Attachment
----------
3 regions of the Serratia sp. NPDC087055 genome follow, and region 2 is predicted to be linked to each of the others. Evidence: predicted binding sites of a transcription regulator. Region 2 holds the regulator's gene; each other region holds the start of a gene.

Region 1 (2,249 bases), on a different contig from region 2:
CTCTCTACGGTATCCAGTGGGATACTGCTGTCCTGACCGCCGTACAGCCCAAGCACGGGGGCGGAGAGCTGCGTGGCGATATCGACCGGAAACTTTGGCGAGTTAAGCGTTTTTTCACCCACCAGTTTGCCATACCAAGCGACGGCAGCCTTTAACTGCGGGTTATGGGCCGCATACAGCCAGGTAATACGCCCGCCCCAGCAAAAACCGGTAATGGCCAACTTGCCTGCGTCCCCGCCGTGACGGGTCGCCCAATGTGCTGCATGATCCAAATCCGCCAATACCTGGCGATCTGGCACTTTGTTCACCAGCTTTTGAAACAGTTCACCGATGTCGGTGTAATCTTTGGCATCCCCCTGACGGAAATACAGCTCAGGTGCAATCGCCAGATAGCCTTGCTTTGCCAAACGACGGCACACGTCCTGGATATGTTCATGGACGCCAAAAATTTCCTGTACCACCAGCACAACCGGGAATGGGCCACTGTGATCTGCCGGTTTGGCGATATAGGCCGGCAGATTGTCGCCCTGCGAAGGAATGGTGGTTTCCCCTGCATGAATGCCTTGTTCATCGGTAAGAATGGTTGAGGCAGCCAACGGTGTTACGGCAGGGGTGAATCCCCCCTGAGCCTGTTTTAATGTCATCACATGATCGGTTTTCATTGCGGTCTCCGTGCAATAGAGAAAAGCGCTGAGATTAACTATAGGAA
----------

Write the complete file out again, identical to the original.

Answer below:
3 regions of the Serratia sp. NPDC087055 genome follow, and region 2 is predicted to be linked to each of the others. Evidence: predicted binding sites of a transcription regulator. Region 2 holds the regulator's gene; each other region holds the start of a gene.

Region 1 (2,249 bases), on a different contig from region 2:
CTCTCTACGGTATCCAGTGGGATACTGCTGTCCTGACCGCCGTACAGCCCAAGCACGGGGGCGGAGAGCTGCGTGGCGATATCGACCGGAAACTTTGGCGAGTTAAGCGTTTTTTCACCCACCAGTTTGCCATACCAAGCGACGGCAGCCTTTAACTGCGGGTTATGGGCCGCATACAGCCAGGTAATACGCCCGCCCCAGCAAAAACCGGTAATGGCCAACTTGCCTGCGTCCCCGCCGTGACGGGTCGCCCAATGTGCTGCATGATCCAAATCCGCCAATACCTGGCGATCTGGCACTTTGTTCACCAGCTTTTGAAACAGTTCACCGATGTCGGTGTAATCTTTGGCATCCCCCTGACGGAAATACAGCTCAGGTGCAATCGCCAGATAGCCTTGCTTTGCCAAACGACGGCACACGTCCTGGATATGTTCATGGACGCCAAAAATTTCCTGTACCACCAGCACAACCGGGAATGGGCCACTGTGATCTGCCGGTTTGGCGATATAGGCCGGCAGATTGTCGCCCTGCGAAGGAATGGTGGTTTCCCCTGCATGAATGCCTTGTTCATCGGTAAGAATGGTTGAGGCAGCCAACGGTGTTACGGCAGGGGTGAATCCCCCCTGAGCCTGTTTTAATGTCATCACATGATCGGTTTTCATTGCGGTCTCCGTGCAATAGAGAAAAGCGCTGAGATTAACTATAGGAA